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10. Aspectual Distinctions

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pp. 263-288

The verbs in Macedonian, as in the Slavic languages in general, robustly mark aspect. The category of aspect relates to the concept of time, as the category of tense does, but whereas tense locates the states and events in a clause, currently referred to as eventualities,1 in relation to points of time...

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11. Simple and Compund Tenses

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pp. 289-337

In Macedonian, the exponents of the category of tense—a deictic category that locates the eventualities described in a clause in relation to speech time or other points of time—differ not only from the exponents of the west and east Slavic languages, whose tense systems have changed radically from the system...

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12. Mood Structures

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pp. 339-404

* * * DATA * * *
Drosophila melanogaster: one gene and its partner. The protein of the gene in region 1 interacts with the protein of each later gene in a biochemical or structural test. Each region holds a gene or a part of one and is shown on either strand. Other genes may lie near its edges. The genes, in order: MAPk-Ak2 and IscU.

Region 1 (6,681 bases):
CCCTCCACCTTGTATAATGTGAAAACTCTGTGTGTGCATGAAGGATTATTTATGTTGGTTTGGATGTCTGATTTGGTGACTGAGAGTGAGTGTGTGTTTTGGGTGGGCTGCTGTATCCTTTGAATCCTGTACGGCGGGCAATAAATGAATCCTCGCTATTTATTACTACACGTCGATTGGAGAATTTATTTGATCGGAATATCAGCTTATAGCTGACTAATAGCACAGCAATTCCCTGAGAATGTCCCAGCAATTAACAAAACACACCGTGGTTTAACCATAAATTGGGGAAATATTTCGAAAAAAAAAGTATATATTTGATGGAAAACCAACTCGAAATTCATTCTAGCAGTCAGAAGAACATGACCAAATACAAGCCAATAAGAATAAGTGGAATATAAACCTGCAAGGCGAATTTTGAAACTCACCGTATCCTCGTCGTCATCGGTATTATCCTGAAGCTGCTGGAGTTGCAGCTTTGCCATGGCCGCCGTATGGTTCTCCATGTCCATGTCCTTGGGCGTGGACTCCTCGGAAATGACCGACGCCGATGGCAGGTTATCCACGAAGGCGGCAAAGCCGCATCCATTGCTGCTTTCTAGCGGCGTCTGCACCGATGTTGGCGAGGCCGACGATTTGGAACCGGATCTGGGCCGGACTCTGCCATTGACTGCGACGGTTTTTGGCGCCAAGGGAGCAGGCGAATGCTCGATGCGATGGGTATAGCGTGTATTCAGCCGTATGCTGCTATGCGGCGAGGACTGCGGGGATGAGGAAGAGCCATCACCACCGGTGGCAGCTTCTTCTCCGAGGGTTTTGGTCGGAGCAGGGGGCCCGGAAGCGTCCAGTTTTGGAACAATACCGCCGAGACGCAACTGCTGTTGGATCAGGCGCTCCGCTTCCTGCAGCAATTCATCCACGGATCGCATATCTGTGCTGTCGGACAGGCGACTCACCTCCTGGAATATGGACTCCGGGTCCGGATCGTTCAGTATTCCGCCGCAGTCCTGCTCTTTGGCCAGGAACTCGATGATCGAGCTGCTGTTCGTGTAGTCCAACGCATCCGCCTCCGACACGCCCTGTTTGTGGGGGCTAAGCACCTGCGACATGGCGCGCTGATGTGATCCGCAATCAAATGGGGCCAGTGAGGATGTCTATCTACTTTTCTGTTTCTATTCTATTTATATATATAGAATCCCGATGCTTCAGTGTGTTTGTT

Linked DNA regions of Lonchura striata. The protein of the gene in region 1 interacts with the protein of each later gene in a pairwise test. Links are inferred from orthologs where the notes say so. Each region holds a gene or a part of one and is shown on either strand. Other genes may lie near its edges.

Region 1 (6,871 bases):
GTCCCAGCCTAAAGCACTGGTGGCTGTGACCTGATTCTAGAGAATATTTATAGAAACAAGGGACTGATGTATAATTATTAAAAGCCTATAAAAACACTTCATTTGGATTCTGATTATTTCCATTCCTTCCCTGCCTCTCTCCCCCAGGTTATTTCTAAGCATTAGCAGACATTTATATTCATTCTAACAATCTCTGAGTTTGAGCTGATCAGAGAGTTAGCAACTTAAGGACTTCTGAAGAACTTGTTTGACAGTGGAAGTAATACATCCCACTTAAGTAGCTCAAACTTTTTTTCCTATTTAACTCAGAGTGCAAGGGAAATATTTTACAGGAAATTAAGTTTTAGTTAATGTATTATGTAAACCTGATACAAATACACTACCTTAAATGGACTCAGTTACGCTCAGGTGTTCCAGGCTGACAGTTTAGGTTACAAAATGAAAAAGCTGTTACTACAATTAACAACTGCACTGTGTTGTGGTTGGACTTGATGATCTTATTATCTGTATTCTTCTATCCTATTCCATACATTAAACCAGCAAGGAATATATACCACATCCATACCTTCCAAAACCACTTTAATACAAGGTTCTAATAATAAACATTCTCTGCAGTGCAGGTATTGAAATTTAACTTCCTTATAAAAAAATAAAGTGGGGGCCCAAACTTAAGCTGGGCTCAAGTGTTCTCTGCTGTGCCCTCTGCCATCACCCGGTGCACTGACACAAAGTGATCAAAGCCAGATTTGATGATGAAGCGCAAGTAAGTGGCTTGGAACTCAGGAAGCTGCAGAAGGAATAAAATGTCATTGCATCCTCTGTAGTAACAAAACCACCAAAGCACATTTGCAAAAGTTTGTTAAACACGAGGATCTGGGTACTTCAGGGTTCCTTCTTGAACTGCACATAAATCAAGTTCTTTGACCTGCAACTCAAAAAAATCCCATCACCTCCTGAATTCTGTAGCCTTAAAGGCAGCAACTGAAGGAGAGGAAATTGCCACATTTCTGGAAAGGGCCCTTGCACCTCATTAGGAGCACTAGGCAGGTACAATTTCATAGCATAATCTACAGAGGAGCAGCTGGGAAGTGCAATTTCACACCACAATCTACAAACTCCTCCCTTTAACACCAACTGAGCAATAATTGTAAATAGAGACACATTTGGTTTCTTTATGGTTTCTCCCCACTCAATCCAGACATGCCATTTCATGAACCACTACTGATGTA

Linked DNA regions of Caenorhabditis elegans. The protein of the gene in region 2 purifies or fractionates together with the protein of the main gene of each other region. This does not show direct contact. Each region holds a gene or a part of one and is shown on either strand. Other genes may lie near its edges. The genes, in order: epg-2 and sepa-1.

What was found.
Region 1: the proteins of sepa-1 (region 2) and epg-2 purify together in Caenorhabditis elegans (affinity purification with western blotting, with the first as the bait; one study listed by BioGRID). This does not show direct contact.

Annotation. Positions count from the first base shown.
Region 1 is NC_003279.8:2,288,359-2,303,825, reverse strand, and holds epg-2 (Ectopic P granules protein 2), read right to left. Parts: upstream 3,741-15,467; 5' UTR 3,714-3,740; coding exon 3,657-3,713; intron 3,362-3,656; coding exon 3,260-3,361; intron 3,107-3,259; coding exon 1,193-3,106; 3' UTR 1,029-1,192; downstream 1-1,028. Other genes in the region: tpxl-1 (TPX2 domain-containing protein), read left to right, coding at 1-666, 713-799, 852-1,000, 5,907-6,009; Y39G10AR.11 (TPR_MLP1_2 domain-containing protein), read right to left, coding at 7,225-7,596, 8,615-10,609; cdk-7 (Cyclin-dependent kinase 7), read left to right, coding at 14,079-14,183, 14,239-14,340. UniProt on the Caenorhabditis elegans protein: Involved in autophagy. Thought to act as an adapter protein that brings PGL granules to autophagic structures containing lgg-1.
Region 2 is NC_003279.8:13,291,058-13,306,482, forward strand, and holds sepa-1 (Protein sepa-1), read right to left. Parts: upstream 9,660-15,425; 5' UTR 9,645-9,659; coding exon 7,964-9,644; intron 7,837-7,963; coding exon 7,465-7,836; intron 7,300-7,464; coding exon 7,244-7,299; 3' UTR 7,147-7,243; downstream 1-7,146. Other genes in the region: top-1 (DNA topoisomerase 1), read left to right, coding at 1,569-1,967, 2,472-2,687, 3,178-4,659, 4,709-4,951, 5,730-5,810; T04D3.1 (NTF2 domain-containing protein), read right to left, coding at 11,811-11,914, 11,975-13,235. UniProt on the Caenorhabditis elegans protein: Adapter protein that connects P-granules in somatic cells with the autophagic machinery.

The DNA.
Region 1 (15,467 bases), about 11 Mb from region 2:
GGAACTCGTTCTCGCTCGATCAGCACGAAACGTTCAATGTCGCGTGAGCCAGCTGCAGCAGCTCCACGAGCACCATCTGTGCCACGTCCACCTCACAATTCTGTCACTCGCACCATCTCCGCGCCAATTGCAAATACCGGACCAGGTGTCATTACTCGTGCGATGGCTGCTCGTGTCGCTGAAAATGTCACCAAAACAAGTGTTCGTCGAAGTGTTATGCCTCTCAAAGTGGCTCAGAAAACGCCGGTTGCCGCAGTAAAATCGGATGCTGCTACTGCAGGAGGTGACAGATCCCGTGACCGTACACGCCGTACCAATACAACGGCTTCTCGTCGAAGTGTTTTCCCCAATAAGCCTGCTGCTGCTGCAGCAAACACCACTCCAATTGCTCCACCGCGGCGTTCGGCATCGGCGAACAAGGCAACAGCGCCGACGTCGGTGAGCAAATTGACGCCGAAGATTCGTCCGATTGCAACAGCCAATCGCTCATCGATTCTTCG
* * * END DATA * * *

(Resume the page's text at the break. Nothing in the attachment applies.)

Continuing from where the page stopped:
Mood categories are a set of categories which typically indicate (a) the syntactic relation of the clause in which the verb occurs to other clauses in the sentence or (b) the attitude of the speaker toward what he is saying. In Macedonian, we have three types of such categories...

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13. Interrogative Clauses

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pp. 405-427

As in many European languages, the interrogative clauses in Macedonian can contain ‘yes–no’ questions or ‘wh’ questions...

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14. Relative Clauses

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pp. 429-449

In Macedonian, there are three types of subordinate clauses introduced by ‘wh’ words which can be referred to as ‘relative’: (a) clauses that relate to and modify nouns, to which we shall refer as “noun-antecedent relative clauses”, (b) clauses that relate to and modify pronouns, to which we shall refer...

References

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pp. 451-462

Author Index

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pp. 463-465

Subject Index

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pp. 467-485


E-ISBN-13: 9780893578855
E-ISBN-10: 0893578851
Print-ISBN-13: 9780893573850
Print-ISBN-10: 089357385X

Publication Year: 2011